But imagine that only fifty years ago the Spring Festival received municipal honours in Edinburgh, where, on the first Sunday after Beltane, the magistrates used to walk down the Canongate in procession, decorated with flowers, and carrying large nosegays! Imagine the feelings of these grave men, if it had occurred to them that they were rejoicing over Bel's new birth!

Still more extraordinary does it seem to us, who know Cornhill only as a centre of London's busiest business life, to hear of days when the streets were crowded with merry-makers, and gaily- dressed maidens and smart 'prentices danced and frolicked, while the gigantic Maypole, adorned with flags and streamers, was dragged by forty oxen, all decked with flowers, through Cornhill to the Church of St. Andrew, Undershaft: so named because of the huge Maypole or shaft, far overtopping the church, which from time immemorial had been there erected. Near this Maypole were erected summer-halls, bowers, and arbours; and feasting and dancing wont on all day, till evening drew on, when great bonfires were lighted.

Another celebrated London Maypole stood in the Strand, at the entrance of a street formerly known as Little Drury Lane, but which after the days of Cromwell was renamed Maypole Alley. It was a stately mast of cedar-wood, 134 feet long, prepared in the London docks, and carried to the Strand by a detachment of sailors, with bands playing and colours flying, amid the rejoicings of the people.

When grave citizens ceased to care for such frivolities, Sir Isaac Newton purchaset the spar, and conveyed it to Waustead in Essex to support a great telescope; and thus the poor old Maypole was forced to lend its aid to solemn science after all, a new phase of homage done to the host of heaven!

Comparatively few traces now remain in these isles of the worship of the moon goddess.

Some lingering notion of her influence doubtless inspired the extreme reverence with which the Highlanders and Islanders have always noted all changes of the moon. So late the year 1700, the latter invariably selected the time of the moon's increase for cutting their peat and rushes, building their earthen dykes and felling timber (hence we assume they had some trees then!), asserting that all manner of evils would attend their labour, should these things be done at the time of her decrease. As to the timber, they certainly have left little for their descendants I A birth or a marriage at the time of the full moon was accounted lucky; whereas to marry, or to kill a beast for food, while the moon was waning, would have been the height of folly. In fact, no important business was commenced at the wane.

Even in England there are still some remote corners, such as Dartmoor, where it is considered very dangerous to cut children's hair in March, at certain phases of the moon.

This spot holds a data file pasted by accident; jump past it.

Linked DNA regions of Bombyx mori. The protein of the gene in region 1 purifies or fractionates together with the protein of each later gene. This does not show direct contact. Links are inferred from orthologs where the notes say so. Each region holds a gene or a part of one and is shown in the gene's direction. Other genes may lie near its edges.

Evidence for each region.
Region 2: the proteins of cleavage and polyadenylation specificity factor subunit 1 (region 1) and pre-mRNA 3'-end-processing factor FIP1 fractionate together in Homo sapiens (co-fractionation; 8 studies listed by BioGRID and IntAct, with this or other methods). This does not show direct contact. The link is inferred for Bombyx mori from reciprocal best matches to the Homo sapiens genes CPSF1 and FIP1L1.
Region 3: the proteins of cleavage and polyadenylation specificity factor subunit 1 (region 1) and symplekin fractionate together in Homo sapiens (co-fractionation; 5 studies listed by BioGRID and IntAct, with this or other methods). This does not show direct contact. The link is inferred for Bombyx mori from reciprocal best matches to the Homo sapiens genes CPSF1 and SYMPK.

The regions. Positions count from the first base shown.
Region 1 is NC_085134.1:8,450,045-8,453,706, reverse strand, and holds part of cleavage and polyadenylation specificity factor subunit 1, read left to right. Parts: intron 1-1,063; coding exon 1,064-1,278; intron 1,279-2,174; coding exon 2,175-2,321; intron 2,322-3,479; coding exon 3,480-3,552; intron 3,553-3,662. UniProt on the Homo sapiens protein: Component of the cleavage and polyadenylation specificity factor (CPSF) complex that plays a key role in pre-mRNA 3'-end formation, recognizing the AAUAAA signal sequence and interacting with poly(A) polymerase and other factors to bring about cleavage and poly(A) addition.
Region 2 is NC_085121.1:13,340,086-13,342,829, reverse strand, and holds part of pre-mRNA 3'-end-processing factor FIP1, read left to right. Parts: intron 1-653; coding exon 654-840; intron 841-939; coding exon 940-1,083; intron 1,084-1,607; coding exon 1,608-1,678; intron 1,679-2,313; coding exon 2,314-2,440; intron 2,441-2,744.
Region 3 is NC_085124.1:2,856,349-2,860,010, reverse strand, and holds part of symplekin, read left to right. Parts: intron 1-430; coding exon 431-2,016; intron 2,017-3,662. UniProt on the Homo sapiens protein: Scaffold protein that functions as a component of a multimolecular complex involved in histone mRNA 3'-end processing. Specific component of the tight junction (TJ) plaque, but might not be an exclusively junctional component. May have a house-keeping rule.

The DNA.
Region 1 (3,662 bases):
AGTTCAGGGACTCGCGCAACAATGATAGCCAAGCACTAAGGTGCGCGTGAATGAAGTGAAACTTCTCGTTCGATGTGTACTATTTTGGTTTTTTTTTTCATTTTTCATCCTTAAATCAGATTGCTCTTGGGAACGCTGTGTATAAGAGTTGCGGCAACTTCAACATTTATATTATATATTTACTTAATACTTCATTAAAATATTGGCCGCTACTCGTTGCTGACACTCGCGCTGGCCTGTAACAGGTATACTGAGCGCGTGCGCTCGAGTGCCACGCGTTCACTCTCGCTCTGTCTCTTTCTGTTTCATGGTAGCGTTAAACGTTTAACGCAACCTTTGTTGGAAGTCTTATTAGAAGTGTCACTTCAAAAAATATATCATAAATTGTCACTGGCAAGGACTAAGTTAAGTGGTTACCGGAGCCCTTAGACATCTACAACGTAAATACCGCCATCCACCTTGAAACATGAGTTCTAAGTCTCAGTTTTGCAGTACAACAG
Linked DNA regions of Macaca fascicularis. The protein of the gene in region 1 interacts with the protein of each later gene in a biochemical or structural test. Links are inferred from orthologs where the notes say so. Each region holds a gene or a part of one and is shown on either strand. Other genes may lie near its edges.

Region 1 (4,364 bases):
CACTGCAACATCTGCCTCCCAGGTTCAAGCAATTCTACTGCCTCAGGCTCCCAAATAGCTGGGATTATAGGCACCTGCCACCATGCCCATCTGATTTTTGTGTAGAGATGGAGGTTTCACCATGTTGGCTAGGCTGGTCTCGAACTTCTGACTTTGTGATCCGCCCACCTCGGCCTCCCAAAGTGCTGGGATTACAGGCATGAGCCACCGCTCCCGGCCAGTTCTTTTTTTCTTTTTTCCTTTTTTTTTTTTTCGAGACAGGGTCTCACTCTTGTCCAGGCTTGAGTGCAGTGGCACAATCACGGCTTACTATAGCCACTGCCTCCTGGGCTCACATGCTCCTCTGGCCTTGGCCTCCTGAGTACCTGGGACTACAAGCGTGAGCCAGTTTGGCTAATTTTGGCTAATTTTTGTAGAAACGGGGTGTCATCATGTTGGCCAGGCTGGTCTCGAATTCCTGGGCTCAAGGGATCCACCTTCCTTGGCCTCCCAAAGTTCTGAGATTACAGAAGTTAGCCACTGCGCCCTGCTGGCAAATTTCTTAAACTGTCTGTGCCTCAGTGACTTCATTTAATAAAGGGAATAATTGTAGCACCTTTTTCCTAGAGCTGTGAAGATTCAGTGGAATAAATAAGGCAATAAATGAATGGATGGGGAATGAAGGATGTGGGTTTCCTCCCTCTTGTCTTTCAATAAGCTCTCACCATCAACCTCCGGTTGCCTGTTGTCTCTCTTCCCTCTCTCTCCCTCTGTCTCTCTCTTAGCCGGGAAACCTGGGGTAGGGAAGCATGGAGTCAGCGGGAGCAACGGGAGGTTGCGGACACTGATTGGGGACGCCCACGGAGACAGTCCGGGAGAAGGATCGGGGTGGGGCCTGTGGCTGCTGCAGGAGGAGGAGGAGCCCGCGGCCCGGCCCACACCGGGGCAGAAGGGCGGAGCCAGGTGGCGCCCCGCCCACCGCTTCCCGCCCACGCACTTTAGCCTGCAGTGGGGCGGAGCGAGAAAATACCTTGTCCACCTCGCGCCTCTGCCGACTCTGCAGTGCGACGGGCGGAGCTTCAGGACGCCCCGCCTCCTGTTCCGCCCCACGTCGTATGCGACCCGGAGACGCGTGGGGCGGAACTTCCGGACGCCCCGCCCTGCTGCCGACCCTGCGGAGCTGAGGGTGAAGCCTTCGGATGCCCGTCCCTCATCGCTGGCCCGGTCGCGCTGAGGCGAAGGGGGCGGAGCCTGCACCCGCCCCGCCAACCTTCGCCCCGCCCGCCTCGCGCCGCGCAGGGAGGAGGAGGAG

Certainly it is curious to trace back some of these simple customs to their origin. How little we think, as we kiss our hands to the young moon, that more than three thousand years ago, Job, the grand old Arabian patriarch, spoke of this very action as of a sin to be punished: a denial of the Creator!

There seems always to have been some difficulty in determining under what sex to adore the host of Heaven. The feminine Sun, and Moon masculine, of the Germans certainly sound incongruous in our ears. In Northern India, also, as with the old Scandinavians, the moon is worshipped as a male divinity, under the name of Chandra (silvery), at whose great festivals all devout Hindus appear in white raiment, with silver ornaments. They sit on white cloths, and make offerings of milk and white sugar.

The moon found more favour with the women than the men, and while we hear of the old Highlanders taking off their bonnet to the rising sun, the women reserved their homage for the new moon. Any lassie who desired to invoke her protection, and crave her good influence in her sweethearting, had to go out at night and watch for the first new moon of the new year. Then kneeling on a to yerd-fast stane" (that is, one fixed immovably in the earth like the Druid altars), she was to lean her back against a tree, and thus wait for the moment when she might hail the pale crescent as it rose above the horizon. Bitterly cold work this must have been, on a chilly night in January, but with such an object ,in view, what mattered the freezing blast.

How often we have laughed at the story of the lassie who thus went out to invoke the lady-moon, and pray that she would speedily send her a faithful swain. Now in the ivy behind her sat a great white owl, whose eyes winked and blinked and twinkled as he said "Who-o-oooo?" "Oh!" cried the lassie, "I dinna mind who. Just anybody!" Thereupon she returned home in all faith, and having found a suitable love, sent all her friends and companions forth on a similar errand.